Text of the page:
It is a telling reflection on the artistic and moral relationship between Paris and Prague in the early 1930s that the only language that Pierre Louÿs’ Pybrac was translated into soon after its publication in French in 1927 was Czech. Indeed, until the English translation by Geoffrey Langnecker was published by Wakefield Press in 2014, the 1932 Edice Lotos edition was the only non-French edition to appear.

Like the rest of Pierre Louÿs’ voluminous output of erotica, Pybrac was not published during his lifetime, but instead figured among the many secret manuscripts discovered after his death, tucked and filed away, and subsequently auctioned off and scattered among collectors. It would see its first clandestine publication in 1927, two years after the author’s death.

The title is derived from the name of Guy Du Faur, Seigneur de Pibrac, French jurist, poet, and chancellor to Marguerite of France, Queen of Navarre, who notoriously rejected his attempts at wooing her. That fact, combined with Pibrac’s reportedly upright character (Montaigne said of him, on his death: ‘Good Monsieur de Pibrac, whom we have just lost, such a noble mind, such sound opinions, such a gentle character!’), undoubt­edly contributed to Louÿs’ decision to employ a deformation of his name as the title to this collection. The mockery extends to the format and tenor of the poems, though, as Pibrac is best remembered for his own collection of poems, a set of 126 moralistic quatrains, which throughout its endless printings bestowed good advice and guidelines to proper conduct upon many generations of French youth up until the nineteenth century. For the full background to Louÿs’ scandalous reinterpretation of Pibrac’s verse form, the introduction to Geoffrey Longnecker’s English translation can be found here.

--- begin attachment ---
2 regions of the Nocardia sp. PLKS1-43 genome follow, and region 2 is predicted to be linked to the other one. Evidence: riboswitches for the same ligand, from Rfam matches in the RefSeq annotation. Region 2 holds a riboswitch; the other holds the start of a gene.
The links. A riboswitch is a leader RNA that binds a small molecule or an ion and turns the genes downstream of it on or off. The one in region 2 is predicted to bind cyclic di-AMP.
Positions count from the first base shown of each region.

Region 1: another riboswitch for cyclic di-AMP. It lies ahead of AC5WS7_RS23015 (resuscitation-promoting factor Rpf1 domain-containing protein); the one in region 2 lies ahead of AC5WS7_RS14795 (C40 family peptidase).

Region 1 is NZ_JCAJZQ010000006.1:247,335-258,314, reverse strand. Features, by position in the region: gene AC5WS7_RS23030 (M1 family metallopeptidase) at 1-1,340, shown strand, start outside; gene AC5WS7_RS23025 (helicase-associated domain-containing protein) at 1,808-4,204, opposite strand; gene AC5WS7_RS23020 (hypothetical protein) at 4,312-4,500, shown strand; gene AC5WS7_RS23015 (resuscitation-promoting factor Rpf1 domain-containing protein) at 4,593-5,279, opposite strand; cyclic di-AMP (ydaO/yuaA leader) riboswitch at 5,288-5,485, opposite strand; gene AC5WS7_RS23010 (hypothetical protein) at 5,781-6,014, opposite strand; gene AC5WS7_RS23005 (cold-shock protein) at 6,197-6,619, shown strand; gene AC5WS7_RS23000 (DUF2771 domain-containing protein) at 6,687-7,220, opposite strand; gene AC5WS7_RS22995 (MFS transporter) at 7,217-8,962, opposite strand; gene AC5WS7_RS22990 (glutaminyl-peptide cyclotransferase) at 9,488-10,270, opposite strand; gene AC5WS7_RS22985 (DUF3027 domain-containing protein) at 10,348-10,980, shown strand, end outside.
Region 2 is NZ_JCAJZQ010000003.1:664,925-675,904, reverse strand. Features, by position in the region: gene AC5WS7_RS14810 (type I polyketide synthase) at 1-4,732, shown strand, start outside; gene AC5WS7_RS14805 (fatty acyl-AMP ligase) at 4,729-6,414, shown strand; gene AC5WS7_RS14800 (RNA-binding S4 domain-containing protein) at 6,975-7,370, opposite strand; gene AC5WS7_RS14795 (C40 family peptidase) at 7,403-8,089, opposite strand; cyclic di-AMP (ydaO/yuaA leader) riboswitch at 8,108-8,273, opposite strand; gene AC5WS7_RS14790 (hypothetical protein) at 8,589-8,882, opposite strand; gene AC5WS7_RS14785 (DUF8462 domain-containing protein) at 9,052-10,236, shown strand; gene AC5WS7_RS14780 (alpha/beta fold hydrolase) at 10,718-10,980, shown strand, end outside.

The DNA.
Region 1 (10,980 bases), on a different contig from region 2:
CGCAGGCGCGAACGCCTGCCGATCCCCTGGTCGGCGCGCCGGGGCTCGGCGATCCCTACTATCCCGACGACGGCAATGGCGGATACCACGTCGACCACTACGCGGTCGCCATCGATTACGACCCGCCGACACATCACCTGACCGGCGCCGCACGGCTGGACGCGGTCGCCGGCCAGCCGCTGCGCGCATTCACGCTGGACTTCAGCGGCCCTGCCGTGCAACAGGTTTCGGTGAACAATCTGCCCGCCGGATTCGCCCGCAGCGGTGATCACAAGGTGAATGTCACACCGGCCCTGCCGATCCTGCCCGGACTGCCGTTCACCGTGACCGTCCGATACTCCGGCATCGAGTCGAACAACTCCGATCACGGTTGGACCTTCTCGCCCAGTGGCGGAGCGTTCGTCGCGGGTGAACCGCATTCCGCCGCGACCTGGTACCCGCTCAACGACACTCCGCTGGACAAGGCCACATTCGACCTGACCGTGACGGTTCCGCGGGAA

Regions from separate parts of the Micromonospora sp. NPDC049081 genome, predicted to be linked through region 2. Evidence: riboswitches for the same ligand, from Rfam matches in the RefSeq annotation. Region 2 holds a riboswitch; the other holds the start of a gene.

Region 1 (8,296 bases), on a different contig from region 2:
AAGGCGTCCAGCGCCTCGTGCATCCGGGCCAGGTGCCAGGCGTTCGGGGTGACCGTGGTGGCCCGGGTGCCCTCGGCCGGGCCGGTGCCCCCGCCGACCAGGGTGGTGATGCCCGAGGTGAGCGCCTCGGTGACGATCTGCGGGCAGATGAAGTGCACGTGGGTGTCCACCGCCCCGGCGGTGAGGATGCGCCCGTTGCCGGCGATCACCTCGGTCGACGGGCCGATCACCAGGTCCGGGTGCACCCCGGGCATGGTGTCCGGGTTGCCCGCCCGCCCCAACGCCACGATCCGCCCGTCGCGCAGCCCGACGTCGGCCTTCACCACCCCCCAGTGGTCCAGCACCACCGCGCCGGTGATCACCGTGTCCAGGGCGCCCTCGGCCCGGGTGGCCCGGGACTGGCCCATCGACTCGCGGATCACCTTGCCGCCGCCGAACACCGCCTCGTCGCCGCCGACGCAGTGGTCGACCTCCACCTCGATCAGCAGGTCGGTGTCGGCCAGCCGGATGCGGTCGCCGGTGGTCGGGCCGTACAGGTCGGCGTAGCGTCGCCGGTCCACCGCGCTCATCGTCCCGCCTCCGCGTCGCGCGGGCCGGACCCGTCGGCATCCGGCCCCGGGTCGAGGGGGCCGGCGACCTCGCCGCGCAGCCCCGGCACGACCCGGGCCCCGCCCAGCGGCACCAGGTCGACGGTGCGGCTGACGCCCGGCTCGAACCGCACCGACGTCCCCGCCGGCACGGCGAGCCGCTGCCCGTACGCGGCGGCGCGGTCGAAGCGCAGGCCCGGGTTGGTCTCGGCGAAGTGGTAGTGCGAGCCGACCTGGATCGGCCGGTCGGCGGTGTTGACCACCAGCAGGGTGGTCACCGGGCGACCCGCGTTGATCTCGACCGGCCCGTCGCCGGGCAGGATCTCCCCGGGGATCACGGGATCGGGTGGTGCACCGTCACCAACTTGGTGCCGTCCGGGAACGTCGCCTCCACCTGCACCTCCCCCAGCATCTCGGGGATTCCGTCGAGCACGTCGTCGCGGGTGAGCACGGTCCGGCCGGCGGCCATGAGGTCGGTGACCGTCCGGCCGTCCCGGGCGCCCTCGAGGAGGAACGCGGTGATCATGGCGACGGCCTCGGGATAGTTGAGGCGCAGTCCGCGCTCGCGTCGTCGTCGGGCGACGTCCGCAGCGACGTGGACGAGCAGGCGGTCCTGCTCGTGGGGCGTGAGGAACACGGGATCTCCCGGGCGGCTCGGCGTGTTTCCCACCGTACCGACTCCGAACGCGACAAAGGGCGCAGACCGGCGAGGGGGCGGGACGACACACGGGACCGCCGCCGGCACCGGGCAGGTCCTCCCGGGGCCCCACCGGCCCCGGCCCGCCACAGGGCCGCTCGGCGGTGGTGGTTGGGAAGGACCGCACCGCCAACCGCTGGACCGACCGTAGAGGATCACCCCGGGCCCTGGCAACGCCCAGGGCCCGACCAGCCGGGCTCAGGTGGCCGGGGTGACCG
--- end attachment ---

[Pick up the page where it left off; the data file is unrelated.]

Toyen produced ten drawings for Pybrac, which are as explicit as they are personal. At the time she created them she was also regularly producing drawings for Štyrský’s Erotická revue, and some of the subjects clearly emanate from the same creative well. 

The Czech edition of Pybrac was published by Edice Lotos in a limited edition of 300 copies, of which 61 had hand-coloured drawings.